Adirondack Alarm Call

March 7, 2008

A long-term study by the Wildlife Conservation Society, the BioDiversity Research Institute, and other organizations has found and confirmed that environmental mercury—much of which comes from human-generated emissions—is impacting the health and reproductive success of common loons in the northeastern U.S.

The common loon’s mournful yodel has new significance, according to researchers who traced the impacts of environmental pollution on this denizen of northern wilderness. The 18-year study—conducted by the Wildlife Conservation Society (WCS), the BioDiversity Research Institute, and other organizations—confirms that human-generated mercury emissions degrade the health and reproductive success of loons in the Northeast.

Researchers caught and released common loons on 80 lakes in Maine, New York, New Hampshire, and other states and provinces, collecting nearly 5,500 samples of blood, feathers, and eggs to test for levels of methylmercury—the most toxic form of mercury that accumulates up the food chain.

Behavioral observations proved that loons with high levels of mercury—about 16 percent of the adult population in the study area—will spend about 14 percent less time at the nest. Unattended eggs are vulnerable to chilling and raids by minks, otters, raccoons and other predators. Loon pairs with elevated mercury levels rear 41 percent fewer fledged young than loons in lakes relatively free of mercury. The toxin also results in sluggishness, causing the birds to catch fewer fish for both themselves and their chicks.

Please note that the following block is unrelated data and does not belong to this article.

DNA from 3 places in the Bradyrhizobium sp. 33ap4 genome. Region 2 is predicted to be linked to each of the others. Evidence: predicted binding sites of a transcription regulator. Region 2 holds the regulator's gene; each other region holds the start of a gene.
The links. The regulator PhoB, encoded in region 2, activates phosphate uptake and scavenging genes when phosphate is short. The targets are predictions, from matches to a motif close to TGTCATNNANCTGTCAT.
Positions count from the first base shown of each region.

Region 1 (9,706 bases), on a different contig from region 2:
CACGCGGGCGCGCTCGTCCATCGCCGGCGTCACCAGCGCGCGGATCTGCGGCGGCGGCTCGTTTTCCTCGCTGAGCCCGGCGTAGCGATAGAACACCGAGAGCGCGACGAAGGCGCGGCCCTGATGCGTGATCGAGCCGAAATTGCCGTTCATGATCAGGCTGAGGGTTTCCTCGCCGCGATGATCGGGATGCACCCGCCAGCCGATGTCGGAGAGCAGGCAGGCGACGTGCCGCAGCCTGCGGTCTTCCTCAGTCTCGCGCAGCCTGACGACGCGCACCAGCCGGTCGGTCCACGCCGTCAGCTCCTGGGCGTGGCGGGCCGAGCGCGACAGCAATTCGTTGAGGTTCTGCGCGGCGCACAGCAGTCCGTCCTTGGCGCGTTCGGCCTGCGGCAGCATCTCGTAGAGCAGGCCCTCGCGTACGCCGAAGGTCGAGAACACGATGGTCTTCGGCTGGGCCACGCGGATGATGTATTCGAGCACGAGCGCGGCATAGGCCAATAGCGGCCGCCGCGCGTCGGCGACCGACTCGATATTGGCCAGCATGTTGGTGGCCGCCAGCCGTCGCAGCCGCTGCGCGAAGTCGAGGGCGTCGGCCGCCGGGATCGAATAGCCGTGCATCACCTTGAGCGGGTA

The concentration of mercury in loons has physiological impacts as well: Afflicted loons have unevenly sized flight feathers. They expend significantly more energy than normal birds to fly, and may have trouble migrating and maintaining a breeding territory.

“This study confirms what we’ve long suspected. Mercury from human activities such as coal-burning power plants is having a significant, negative impact on the environment and the health of its most charismatic denizens, and potentially, humans,” said Nina Schoch of the WCS Adirondack Program. “Thus, it becomes even more urgent for the EPA to propose effective national regulations for mercury emissions from power plants that are based on sound science.”

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